The potent synthetic fertilizers used in modern industrial farming are a double-edged sword. Sure, they help grow more robust, higher-yielding crops, but the nutrient-rich runoff from these farms can also help incite deadly algae blooms downstream. This new nanoscale filter from GE, however, prevents effluent fertiliser from ever reaching our delicate waterways.
Algae blooms, aka Red Tides, occur when nutrient-rich runoff enters a waterway, fueling a sudden population explosion of harmful algae. These plant-like phytoplankton are capable of decimating ecosystems by producing deadly toxins or consuming the water's dissolved oxygen and suffocating marine life in the area.
While they occur naturally -- often timed to the seasonal upwelling of deep ocean nutrients into coastal shallows -- algae blooms driven by hyper-fertilised agricultural effluent are becoming more common, threatening downstream tourism and fishery industries. The ZeeWeed Membrane Bioreactor from GE, however, traps these nutrients before they ever leave the farm.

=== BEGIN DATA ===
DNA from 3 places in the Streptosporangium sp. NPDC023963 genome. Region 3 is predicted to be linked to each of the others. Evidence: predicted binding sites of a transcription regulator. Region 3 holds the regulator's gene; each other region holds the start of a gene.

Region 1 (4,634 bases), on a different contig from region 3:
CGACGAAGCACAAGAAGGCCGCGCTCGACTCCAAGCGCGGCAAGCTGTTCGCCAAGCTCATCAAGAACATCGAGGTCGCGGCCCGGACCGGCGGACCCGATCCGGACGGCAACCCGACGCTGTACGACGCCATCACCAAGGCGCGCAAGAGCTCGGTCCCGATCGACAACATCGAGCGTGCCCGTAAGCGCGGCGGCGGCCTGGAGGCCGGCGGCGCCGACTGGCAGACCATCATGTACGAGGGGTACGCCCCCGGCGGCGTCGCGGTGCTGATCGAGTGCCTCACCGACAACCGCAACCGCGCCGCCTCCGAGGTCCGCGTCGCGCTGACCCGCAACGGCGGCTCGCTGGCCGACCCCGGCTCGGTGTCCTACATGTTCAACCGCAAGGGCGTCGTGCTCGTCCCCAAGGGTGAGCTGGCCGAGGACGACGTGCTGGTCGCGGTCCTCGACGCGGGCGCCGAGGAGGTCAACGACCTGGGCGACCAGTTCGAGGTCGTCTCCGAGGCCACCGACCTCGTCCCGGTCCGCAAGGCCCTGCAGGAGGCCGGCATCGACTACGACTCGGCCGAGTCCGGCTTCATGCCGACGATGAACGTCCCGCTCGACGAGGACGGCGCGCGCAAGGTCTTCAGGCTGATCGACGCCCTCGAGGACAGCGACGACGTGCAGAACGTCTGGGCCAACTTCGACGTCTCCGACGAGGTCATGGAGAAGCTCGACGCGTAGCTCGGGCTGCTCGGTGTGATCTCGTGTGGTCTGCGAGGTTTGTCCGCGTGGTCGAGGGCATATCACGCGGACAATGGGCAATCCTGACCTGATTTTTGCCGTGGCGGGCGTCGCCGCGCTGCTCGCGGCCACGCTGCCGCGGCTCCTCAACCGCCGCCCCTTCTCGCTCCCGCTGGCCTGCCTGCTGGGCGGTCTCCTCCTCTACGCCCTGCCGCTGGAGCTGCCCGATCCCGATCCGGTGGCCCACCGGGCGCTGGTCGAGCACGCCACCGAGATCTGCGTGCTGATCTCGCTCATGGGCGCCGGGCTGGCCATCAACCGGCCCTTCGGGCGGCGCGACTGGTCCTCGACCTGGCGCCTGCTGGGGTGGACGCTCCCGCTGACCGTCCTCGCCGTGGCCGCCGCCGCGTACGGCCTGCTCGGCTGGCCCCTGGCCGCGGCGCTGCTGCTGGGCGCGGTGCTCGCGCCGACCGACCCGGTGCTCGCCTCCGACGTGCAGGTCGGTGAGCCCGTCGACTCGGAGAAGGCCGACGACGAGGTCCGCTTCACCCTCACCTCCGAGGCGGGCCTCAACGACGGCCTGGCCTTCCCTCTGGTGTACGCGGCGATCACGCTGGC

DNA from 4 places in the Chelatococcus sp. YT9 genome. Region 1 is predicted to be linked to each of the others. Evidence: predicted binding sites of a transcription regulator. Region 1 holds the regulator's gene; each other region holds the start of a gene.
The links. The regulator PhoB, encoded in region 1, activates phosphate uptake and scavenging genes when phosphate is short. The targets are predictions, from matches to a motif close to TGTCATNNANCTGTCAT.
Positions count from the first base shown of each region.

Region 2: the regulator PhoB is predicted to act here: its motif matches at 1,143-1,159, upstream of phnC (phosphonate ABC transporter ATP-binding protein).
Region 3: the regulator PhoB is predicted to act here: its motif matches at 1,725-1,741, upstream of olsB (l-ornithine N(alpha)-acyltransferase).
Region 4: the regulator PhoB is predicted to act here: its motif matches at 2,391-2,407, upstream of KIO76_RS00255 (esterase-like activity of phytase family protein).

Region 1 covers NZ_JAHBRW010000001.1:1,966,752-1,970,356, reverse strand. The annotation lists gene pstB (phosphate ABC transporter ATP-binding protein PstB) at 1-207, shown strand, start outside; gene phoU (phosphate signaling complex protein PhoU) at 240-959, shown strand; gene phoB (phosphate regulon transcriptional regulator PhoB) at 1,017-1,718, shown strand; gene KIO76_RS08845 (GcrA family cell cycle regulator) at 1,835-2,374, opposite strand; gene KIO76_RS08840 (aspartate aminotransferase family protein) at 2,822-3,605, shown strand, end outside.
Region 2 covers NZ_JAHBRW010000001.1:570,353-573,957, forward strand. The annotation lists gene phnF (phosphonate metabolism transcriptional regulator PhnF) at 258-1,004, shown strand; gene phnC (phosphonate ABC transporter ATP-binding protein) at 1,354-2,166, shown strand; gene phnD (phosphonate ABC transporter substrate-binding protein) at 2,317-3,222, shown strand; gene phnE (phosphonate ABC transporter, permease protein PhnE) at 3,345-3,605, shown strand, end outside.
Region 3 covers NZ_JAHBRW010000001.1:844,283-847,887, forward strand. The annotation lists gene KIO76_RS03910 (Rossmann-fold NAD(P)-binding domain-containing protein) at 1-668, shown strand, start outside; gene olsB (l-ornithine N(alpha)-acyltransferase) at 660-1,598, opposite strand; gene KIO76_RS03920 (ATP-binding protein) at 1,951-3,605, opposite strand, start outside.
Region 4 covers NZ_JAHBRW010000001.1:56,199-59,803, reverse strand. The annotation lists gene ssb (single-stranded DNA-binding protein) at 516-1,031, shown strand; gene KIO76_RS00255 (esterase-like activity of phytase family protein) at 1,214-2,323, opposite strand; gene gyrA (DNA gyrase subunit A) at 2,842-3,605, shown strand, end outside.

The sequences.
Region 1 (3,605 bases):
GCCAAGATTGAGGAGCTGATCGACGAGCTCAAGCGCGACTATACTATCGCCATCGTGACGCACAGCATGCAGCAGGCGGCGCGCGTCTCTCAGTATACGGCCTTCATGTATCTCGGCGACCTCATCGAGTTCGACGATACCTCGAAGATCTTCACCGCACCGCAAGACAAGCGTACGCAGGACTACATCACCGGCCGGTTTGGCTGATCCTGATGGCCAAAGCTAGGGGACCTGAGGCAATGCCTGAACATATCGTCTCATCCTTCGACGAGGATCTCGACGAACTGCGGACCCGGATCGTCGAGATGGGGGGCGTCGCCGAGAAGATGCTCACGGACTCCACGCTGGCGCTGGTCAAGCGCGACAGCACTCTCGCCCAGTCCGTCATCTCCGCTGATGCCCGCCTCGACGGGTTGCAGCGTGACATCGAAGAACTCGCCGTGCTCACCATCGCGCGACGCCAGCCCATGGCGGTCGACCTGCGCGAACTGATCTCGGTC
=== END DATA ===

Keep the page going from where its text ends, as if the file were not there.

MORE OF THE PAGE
The flexible ZeeWeed membrane is perforated with countless 40 nm (.04 micron) holes -- wide enough for water molecules to pass through but too small for protozoa, bacteria, and dissolved phosphorus and nitrogen molecules to do the same. These membranes are made of polyvinylidene difluoride (PVDF) a non-reactive, non-ionic, and hydrophilic thermoplastic coated with a synthetic resin, which allows the membranes to flex and sway in a current, thereby increasing their effectiveness. These bioreactors can be integrated into a number of water treatments -- from industrial agriculture to civil-scale wastewater processing.
The bioreactor was recently installed in a wastewater treatment plant near New Zealand's Lake Rotorua, a massive volcanic lake and popular tourist attraction which had been inundated with algae blooms in recent years. "The water being released by the previous treatment plant was still very high in nitrogen and phosphorus, and this was increasing the nutrient loads in the surrounding water courses," said Chris Harpham, sales leader at GE Power & Water for the Asia Pacific region, in a press release.
"We were able to retrofit the ZeeWeed membranes into the existing tanks on the treatment plant site," he continued. "Now that it's operating, it has led to a significant reduction in the nutrient load in the lake." Similarly, the towns of Cairnes and Townsville in northern Australia have implemented the technology, filtering some 50 million gallons of wastewater every day before it flows out into the Great Barrier reef and Coral Sea.
Just imagine how much this could improve the health of America's Great Lakes, Mississippi and Colorado tributaries. Even the Gulf of Mexico, which is still recovering from the Deep Horizon oil spill, could benefit. [GE 1, 2 - Wiki]